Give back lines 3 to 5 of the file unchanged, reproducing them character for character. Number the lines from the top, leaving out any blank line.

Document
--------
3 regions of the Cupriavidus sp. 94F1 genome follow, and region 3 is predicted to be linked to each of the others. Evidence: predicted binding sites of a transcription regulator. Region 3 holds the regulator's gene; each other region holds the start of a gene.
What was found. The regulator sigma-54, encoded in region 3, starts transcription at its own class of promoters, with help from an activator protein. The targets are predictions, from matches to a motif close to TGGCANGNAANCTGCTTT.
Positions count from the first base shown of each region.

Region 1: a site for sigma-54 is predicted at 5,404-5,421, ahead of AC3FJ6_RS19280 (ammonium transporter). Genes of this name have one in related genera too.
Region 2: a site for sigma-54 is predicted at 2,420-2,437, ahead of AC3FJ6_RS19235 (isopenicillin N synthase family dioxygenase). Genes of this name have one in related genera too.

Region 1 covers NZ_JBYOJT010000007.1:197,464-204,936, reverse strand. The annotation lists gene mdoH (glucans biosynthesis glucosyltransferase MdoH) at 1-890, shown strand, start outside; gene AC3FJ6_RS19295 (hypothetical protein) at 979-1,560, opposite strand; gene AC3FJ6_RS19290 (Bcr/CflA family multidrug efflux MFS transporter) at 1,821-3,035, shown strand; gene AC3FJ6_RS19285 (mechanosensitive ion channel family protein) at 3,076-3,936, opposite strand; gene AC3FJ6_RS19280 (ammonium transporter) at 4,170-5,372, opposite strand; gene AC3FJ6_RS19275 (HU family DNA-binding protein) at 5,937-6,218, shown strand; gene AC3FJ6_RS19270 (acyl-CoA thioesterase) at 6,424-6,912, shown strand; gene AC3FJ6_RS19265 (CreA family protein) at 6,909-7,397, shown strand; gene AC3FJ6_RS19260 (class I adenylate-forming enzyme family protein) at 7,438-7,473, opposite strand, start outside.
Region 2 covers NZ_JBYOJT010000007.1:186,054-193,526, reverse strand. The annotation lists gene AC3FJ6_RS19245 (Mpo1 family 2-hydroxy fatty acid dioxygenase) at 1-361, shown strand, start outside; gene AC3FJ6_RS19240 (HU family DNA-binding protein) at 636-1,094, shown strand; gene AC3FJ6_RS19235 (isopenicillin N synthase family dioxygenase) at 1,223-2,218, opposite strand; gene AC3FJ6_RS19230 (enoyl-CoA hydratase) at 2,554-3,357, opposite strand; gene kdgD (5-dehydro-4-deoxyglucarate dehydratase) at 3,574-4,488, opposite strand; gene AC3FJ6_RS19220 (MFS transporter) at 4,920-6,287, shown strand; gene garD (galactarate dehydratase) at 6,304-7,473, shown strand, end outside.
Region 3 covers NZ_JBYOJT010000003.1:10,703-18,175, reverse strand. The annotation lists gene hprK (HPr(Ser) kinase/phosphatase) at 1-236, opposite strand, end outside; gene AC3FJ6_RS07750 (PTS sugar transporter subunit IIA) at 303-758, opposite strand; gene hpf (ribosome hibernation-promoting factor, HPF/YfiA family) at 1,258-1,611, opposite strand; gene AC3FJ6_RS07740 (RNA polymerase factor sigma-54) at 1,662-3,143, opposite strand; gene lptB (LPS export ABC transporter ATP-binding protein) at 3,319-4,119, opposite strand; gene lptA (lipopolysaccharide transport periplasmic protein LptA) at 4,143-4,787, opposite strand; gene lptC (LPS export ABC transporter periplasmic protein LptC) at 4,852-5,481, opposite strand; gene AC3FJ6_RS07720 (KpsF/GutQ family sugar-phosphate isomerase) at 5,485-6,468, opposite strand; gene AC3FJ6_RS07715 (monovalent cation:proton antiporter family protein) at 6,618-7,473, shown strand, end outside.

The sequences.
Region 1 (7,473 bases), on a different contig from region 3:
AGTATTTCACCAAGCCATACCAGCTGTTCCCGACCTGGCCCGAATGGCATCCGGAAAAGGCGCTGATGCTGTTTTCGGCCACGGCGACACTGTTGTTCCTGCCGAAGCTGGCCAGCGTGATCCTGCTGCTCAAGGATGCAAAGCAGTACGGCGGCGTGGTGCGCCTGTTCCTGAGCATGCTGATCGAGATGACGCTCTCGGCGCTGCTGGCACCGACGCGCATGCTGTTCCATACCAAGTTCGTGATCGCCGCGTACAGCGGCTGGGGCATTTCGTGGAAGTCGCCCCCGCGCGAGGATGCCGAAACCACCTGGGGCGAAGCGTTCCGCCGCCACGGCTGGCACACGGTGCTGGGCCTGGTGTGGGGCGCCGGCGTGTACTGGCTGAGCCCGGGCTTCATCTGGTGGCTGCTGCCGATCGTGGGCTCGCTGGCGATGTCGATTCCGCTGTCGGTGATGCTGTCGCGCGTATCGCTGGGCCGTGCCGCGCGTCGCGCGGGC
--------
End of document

Positions count from the first base shown of each region.

Region 1: a site for sigma-54 is predicted at 5,404-5,421, ahead of AC3FJ6_RS19280 (ammonium transporter). Genes of this name have one in related genera too.
Region 2: a site for sigma-54 is predicted at 2,420-2,437, ahead of AC3FJ6_RS19235 (isopenicillin N synthase family dioxygenase). Genes of this name have one in related genera too.